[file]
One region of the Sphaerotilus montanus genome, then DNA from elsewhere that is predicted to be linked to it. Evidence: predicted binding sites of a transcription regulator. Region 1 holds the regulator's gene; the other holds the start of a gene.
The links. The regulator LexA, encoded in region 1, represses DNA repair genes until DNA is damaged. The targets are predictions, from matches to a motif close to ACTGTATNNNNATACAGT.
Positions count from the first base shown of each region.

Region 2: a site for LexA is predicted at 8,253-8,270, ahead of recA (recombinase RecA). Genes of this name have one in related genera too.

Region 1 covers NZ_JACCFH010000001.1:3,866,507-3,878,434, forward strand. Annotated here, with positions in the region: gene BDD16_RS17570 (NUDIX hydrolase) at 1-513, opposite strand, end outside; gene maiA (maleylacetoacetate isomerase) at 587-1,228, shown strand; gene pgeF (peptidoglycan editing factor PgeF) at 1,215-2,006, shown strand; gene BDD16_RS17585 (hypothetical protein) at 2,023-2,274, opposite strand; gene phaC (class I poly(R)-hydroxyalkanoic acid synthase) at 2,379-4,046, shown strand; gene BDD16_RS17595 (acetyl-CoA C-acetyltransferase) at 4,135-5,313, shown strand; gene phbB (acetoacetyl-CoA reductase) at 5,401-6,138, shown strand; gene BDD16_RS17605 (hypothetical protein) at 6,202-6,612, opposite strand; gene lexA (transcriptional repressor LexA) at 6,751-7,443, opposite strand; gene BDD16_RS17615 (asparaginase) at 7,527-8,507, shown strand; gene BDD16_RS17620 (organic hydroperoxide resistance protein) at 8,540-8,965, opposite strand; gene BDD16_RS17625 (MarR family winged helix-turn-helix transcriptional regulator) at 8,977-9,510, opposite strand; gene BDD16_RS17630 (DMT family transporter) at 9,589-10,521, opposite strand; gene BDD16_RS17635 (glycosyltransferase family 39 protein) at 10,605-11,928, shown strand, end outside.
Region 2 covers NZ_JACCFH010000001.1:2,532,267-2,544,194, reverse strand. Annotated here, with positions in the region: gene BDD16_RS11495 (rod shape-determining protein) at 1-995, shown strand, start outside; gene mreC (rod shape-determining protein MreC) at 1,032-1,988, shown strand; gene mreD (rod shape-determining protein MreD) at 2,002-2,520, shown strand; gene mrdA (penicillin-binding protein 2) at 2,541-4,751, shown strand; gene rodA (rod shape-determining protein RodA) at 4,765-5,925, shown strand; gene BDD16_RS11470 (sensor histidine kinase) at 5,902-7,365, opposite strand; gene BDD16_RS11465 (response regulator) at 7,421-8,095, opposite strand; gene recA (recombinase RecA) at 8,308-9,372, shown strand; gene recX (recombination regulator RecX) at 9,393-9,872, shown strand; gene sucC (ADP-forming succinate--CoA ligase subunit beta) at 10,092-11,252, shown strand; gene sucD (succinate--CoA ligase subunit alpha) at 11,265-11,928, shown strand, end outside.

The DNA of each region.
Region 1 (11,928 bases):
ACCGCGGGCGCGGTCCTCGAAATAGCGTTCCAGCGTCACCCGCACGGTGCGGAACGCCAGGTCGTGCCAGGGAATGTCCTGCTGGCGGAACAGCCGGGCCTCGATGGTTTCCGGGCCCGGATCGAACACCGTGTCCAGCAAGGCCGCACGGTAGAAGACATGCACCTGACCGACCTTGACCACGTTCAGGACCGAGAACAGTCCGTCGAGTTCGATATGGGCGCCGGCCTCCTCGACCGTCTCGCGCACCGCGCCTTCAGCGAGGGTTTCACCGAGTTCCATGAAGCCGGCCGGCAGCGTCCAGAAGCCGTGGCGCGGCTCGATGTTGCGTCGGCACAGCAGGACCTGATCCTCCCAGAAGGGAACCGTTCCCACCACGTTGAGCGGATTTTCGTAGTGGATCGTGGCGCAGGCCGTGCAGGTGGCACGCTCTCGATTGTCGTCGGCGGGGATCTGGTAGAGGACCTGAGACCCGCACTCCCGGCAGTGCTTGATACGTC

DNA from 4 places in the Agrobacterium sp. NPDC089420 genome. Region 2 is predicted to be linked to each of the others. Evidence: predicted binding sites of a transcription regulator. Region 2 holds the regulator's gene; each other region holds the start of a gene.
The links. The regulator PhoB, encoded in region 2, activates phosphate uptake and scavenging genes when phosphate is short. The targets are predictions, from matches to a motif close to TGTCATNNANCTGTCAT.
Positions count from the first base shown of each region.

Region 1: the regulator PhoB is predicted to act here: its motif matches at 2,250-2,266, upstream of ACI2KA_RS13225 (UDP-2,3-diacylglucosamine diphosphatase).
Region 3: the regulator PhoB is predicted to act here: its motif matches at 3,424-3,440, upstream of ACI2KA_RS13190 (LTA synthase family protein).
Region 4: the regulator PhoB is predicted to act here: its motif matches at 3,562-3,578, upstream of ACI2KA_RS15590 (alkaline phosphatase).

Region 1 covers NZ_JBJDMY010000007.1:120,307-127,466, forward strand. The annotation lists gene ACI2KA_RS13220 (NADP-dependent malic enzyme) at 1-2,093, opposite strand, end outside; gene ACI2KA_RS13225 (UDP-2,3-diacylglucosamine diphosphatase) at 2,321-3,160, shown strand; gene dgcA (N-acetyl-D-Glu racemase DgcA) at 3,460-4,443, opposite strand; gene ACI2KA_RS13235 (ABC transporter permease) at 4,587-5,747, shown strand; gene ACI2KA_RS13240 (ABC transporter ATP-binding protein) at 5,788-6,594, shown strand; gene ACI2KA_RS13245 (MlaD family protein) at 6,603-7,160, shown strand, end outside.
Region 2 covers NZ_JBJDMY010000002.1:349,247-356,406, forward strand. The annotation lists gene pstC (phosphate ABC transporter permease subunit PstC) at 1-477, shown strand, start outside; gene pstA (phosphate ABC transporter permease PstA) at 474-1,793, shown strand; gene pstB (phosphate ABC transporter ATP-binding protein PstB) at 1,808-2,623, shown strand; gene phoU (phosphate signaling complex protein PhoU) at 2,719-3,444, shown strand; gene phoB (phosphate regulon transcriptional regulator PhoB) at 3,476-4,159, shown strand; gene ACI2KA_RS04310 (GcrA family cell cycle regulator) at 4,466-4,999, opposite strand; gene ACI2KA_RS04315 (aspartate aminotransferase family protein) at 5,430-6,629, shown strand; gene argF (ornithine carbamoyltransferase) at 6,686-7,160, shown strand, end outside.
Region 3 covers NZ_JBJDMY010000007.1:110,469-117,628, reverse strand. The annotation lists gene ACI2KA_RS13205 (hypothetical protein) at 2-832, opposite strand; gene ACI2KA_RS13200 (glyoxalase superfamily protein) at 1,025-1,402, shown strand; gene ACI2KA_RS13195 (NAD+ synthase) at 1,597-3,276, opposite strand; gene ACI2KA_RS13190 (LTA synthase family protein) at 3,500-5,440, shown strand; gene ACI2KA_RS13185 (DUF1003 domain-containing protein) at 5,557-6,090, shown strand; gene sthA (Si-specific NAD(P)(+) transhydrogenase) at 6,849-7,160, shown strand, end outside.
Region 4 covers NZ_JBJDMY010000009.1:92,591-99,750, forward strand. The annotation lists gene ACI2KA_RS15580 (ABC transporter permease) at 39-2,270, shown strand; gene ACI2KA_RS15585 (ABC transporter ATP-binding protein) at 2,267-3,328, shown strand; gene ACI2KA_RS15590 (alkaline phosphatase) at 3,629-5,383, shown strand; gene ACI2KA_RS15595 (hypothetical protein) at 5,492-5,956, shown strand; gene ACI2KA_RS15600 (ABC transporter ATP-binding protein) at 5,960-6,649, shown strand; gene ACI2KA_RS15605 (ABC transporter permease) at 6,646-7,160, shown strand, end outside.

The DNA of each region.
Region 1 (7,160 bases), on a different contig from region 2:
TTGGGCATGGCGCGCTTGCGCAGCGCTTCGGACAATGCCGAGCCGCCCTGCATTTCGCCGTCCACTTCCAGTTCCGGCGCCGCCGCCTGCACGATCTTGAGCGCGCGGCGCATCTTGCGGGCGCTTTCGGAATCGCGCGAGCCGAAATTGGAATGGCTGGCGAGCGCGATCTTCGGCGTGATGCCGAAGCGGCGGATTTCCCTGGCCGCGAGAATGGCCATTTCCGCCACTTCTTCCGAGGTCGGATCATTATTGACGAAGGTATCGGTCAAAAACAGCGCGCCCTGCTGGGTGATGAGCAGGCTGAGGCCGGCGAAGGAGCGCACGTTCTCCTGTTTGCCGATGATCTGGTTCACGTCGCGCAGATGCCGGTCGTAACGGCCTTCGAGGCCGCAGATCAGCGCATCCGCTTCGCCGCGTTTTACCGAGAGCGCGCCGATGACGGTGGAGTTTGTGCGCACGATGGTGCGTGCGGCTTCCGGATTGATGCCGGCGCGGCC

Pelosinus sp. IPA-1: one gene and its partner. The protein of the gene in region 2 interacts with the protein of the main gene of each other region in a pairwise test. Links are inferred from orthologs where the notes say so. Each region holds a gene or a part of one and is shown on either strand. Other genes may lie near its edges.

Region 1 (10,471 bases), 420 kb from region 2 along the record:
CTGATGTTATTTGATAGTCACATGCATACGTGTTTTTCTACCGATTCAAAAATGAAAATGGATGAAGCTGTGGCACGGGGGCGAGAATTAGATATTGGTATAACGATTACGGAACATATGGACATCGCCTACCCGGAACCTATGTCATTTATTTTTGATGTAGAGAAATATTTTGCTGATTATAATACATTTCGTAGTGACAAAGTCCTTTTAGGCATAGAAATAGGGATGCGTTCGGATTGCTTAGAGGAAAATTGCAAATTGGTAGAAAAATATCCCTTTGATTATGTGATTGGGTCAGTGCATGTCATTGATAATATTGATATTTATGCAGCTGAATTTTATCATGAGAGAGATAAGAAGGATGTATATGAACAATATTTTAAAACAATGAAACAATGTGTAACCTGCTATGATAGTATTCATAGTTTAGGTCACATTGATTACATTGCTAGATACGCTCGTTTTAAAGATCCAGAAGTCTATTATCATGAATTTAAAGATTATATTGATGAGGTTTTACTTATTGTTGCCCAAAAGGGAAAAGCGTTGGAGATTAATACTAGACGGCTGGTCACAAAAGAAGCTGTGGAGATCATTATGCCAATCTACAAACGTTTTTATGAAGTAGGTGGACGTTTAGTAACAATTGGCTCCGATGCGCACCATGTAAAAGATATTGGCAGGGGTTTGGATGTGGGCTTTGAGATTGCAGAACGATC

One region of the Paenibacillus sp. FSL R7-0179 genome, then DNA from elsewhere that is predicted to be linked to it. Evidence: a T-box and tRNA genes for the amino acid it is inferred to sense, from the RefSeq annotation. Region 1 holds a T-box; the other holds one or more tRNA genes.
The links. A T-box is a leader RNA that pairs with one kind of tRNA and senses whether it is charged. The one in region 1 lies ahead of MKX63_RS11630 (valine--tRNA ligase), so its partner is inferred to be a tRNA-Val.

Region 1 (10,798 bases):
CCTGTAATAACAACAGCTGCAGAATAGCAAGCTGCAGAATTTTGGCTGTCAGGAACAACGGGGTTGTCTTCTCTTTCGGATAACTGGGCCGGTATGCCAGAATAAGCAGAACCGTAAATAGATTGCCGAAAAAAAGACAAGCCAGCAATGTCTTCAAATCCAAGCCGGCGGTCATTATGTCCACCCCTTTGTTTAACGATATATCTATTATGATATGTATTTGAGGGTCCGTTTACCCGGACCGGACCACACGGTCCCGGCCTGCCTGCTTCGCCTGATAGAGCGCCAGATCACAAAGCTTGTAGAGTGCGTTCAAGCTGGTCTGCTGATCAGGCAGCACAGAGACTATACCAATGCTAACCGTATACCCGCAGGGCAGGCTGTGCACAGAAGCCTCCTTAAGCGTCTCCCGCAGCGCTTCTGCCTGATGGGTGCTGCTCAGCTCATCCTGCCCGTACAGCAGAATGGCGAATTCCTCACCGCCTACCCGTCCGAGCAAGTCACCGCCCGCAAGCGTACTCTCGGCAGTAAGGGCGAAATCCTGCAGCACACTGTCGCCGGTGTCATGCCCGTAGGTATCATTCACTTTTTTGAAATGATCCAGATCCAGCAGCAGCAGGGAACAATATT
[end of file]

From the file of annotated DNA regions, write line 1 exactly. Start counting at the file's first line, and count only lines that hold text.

One region of the Sphaerotilus montanus genome, then DNA from elsewhere that is predicted to be linked to it. Evidence: predicted binding sites of a transcription regulator. Region 1 holds the regulator's gene; the other holds the start of a gene.